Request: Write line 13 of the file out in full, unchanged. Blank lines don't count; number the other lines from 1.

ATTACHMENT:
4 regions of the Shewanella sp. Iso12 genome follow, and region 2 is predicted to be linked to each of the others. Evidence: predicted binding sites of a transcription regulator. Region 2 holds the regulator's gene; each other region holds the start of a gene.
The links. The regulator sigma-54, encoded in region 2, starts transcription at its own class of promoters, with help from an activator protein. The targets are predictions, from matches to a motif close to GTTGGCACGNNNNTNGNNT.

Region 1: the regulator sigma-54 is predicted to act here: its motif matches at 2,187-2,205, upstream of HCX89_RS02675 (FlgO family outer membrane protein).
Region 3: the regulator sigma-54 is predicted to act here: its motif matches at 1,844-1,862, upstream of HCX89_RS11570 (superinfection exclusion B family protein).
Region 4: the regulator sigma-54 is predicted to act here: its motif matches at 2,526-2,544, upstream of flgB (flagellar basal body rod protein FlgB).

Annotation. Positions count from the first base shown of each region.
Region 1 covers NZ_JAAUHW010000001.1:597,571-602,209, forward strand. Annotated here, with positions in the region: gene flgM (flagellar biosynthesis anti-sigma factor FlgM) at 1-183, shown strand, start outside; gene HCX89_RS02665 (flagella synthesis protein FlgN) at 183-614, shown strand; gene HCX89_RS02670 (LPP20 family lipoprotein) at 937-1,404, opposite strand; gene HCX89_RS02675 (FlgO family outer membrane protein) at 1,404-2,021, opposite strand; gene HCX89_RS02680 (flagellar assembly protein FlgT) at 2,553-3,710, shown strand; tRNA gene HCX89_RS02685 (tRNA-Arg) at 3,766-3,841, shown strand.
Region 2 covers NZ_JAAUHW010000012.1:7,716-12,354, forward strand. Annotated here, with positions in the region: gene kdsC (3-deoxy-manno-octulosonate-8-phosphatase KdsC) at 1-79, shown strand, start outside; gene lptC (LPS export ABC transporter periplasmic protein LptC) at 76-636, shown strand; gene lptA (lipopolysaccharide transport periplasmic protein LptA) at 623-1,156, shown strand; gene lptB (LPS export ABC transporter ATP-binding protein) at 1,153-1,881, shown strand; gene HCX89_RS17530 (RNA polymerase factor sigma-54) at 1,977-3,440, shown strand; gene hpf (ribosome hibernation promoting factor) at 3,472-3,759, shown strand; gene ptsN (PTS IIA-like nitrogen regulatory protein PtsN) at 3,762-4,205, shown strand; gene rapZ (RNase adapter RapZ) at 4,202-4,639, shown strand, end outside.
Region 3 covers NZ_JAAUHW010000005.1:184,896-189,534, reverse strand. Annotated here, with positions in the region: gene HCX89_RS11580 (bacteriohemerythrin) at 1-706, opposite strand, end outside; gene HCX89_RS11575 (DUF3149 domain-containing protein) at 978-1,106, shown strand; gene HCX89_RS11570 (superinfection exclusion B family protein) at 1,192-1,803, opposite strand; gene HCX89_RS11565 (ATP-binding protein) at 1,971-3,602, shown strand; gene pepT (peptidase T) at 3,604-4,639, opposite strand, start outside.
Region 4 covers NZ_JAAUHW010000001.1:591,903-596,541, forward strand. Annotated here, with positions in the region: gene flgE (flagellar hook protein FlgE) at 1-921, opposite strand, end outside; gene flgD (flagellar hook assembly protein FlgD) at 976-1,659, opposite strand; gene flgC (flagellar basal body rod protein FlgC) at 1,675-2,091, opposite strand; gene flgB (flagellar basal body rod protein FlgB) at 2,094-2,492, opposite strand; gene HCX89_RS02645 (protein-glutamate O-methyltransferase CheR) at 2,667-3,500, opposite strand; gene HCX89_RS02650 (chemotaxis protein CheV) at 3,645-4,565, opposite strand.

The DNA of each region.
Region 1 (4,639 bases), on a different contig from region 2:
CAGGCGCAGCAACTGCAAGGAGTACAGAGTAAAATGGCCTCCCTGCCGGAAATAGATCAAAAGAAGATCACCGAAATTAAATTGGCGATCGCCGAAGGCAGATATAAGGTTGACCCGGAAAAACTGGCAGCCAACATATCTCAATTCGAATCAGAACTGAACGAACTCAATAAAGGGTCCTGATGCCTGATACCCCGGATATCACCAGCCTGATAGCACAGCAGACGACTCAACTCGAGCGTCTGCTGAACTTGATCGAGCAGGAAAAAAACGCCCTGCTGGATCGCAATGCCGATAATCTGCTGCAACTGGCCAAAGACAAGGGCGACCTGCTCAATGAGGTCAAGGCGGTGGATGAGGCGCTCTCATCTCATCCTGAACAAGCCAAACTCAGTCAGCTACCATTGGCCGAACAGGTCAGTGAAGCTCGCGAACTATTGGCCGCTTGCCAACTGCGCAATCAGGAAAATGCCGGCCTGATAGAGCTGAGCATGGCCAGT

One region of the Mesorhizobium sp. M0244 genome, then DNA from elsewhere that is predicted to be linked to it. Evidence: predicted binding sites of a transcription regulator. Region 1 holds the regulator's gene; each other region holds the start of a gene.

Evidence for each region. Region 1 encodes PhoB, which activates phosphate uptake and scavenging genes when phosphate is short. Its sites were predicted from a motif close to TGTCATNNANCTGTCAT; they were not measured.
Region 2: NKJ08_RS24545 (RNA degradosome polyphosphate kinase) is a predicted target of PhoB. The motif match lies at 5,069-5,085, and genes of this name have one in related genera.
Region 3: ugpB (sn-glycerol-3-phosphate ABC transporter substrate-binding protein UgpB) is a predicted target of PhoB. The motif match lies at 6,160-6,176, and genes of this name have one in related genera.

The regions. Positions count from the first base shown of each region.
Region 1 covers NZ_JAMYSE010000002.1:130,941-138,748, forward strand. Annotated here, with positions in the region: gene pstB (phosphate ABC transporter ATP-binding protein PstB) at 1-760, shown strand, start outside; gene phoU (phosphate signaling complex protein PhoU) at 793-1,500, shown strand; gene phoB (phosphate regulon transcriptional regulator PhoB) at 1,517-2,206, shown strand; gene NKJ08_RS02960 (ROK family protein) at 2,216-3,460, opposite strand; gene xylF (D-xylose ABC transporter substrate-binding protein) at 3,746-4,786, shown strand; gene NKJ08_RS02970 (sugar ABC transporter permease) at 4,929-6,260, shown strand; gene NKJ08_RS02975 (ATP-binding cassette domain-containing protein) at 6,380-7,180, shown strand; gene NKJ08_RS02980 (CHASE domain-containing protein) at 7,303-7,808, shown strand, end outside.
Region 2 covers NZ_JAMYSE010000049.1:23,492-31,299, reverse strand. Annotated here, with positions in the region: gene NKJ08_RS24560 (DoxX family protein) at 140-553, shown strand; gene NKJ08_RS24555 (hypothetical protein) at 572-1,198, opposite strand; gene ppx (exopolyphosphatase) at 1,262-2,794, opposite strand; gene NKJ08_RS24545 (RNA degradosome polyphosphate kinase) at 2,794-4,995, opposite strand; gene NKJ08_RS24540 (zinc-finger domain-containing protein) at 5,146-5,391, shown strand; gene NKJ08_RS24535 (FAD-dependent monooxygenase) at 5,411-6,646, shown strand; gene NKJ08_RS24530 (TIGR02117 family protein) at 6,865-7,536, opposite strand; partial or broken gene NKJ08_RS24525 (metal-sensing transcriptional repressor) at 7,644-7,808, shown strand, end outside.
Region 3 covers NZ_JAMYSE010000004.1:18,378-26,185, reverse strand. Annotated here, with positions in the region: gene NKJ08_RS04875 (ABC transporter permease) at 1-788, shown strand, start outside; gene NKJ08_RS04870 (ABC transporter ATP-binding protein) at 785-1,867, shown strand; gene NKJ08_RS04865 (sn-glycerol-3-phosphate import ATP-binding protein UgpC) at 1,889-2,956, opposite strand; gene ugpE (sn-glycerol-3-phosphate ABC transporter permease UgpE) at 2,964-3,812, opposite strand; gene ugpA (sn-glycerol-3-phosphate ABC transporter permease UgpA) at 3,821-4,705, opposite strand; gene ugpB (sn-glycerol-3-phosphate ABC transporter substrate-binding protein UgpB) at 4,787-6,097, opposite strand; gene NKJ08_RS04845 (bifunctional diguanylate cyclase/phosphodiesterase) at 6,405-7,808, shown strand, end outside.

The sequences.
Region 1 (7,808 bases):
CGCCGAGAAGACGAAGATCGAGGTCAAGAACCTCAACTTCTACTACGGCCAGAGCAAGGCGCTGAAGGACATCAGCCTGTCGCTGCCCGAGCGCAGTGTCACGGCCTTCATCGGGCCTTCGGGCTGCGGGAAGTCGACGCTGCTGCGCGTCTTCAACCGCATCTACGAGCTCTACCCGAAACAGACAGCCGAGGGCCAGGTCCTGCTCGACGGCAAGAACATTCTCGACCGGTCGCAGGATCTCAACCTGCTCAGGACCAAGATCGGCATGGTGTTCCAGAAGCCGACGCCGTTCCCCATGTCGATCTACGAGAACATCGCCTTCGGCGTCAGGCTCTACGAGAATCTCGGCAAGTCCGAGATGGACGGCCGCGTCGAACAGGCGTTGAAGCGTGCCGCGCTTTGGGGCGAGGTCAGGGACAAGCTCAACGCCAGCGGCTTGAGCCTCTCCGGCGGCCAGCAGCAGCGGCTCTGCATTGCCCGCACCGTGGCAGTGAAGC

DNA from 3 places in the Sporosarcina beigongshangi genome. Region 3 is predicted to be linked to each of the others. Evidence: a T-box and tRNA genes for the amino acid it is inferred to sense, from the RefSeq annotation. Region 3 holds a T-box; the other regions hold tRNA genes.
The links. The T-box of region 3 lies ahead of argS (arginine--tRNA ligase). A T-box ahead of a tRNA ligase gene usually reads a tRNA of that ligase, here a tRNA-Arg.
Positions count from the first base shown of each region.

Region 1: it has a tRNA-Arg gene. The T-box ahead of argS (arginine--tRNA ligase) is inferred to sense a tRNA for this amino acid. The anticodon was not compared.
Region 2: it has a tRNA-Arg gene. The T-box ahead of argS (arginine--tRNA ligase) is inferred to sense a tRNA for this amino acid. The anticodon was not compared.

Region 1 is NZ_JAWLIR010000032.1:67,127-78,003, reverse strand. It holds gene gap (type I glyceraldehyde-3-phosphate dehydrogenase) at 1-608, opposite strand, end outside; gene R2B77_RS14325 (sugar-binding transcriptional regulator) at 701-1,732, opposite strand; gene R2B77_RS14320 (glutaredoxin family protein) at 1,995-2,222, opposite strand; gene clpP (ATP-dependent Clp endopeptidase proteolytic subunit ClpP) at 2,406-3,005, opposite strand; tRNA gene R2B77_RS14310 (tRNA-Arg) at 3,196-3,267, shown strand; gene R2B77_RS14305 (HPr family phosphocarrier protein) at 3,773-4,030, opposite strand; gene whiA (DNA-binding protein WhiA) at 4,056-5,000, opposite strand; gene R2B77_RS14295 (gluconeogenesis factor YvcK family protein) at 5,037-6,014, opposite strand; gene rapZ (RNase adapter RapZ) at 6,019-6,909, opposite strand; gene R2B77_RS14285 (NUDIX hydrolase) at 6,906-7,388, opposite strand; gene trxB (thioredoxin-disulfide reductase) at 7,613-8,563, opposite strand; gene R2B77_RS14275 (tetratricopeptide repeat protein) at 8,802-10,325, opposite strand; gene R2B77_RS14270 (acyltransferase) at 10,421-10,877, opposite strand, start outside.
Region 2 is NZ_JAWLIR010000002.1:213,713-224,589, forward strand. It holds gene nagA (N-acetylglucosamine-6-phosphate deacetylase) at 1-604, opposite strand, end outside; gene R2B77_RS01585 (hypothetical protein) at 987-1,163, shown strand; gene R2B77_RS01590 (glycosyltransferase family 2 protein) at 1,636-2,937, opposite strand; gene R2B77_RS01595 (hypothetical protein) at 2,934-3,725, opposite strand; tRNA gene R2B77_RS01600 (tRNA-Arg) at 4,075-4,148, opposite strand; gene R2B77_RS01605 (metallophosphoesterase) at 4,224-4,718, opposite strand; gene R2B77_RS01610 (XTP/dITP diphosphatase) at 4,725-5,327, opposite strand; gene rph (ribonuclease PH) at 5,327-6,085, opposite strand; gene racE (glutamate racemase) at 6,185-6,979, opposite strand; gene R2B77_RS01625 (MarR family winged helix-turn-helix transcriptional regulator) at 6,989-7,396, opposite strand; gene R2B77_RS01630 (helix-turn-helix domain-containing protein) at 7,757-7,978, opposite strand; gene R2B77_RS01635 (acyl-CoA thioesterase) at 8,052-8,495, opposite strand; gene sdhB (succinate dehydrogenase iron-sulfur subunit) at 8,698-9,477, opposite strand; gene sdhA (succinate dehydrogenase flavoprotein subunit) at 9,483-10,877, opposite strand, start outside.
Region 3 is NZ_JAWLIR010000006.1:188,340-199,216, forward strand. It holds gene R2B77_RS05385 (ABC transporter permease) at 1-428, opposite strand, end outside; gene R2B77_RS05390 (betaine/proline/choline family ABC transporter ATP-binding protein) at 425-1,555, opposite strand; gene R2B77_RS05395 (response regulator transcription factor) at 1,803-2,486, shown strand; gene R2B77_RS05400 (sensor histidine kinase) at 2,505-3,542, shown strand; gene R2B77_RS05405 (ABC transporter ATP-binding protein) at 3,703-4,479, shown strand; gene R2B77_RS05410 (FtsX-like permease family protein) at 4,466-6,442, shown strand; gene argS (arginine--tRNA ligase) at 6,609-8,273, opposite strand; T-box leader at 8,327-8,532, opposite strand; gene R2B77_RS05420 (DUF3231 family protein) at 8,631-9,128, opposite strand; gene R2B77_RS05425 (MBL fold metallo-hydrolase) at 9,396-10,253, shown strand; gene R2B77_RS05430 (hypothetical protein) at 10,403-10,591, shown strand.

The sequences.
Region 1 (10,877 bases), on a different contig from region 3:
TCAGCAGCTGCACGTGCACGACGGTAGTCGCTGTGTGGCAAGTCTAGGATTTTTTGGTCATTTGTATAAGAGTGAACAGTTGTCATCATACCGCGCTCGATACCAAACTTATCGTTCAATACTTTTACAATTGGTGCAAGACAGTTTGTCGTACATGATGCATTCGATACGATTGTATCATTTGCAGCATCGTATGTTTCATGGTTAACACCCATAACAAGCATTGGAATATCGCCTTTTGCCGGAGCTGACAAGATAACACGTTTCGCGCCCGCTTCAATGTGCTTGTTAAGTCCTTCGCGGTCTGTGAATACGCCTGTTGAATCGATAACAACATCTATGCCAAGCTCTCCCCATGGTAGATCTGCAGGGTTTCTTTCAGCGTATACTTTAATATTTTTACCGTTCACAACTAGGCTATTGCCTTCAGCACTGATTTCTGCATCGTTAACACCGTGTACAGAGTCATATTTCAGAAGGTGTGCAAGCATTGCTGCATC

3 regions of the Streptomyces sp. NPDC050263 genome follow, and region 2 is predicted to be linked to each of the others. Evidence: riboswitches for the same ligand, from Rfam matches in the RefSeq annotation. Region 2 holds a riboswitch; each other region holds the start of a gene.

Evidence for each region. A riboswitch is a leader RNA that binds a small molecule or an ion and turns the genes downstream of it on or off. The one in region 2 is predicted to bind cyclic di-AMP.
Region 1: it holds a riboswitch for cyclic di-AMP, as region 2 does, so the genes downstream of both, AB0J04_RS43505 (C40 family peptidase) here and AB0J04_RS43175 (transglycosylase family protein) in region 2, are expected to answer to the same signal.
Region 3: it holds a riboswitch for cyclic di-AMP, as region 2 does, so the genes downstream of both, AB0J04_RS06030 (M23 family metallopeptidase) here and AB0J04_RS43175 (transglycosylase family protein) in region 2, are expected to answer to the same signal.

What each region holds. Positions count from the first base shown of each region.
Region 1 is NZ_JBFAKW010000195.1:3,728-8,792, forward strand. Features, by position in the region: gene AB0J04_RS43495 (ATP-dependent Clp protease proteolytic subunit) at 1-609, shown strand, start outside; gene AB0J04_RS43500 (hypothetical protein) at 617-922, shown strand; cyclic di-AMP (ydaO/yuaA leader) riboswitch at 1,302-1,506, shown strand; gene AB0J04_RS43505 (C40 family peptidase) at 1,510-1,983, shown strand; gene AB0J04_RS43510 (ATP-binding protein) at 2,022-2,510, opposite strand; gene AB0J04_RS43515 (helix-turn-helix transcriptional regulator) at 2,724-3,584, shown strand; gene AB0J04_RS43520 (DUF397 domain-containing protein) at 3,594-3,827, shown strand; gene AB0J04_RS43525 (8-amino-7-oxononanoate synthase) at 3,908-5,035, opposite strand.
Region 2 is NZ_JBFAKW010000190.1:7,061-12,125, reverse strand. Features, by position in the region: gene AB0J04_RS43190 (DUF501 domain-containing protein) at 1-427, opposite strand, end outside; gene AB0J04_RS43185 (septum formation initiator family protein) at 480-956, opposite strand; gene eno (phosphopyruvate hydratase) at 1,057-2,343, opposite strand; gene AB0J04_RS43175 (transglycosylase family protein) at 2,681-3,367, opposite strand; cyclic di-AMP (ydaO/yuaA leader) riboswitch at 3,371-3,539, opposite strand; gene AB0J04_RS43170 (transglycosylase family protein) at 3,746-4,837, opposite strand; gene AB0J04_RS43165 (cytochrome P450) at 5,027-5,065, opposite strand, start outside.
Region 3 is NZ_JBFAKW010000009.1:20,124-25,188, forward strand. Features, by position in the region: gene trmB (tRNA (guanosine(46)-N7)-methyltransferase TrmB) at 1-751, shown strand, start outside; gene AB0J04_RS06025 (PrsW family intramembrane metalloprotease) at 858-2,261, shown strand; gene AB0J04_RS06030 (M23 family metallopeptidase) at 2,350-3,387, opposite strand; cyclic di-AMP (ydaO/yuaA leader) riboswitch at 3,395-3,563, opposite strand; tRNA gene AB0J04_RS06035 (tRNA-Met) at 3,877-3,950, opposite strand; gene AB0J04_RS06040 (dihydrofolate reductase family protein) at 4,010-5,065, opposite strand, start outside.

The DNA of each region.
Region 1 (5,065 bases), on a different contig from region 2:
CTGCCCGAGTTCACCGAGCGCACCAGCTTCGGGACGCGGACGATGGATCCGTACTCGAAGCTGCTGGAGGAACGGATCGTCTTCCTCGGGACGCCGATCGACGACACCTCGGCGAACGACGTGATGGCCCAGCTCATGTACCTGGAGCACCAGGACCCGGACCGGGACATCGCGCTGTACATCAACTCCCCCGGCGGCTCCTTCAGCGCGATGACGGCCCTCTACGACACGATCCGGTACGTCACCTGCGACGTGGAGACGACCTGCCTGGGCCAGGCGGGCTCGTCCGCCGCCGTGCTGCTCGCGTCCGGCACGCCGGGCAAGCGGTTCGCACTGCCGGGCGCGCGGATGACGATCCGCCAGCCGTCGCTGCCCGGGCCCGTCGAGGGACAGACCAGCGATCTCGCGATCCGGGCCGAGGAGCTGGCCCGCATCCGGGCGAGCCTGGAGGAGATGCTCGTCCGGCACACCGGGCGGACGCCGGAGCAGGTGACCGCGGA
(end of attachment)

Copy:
CAGGCGCAGCAACTGCAAGGAGTACAGAGTAAAATGGCCTCCCTGCCGGAAATAGATCAAAAGAAGATCACCGAAATTAAATTGGCGATCGCCGAAGGCAGATATAAGGTTGACCCGGAAAAACTGGCAGCCAACATATCTCAATTCGAATCAGAACTGAACGAACTCAATAAAGGGTCCTGATGCCTGATACCCCGGATATCACCAGCCTGATAGCACAGCAGACGACTCAACTCGAGCGTCTGCTGAACTTGATCGAGCAGGAAAAAAACGCCCTGCTGGATCGCAATGCCGATAATCTGCTGCAACTGGCCAAAGACAAGGGCGACCTGCTCAATGAGGTCAAGGCGGTGGATGAGGCGCTCTCATCTCATCCTGAACAAGCCAAACTCAGTCAGCTACCATTGGCCGAACAGGTCAGTGAAGCTCGCGAACTATTGGCCGCTTGCCAACTGCGCAATCAGGAAAATGCCGGCCTGATAGAGCTGAGCATGGCCAGT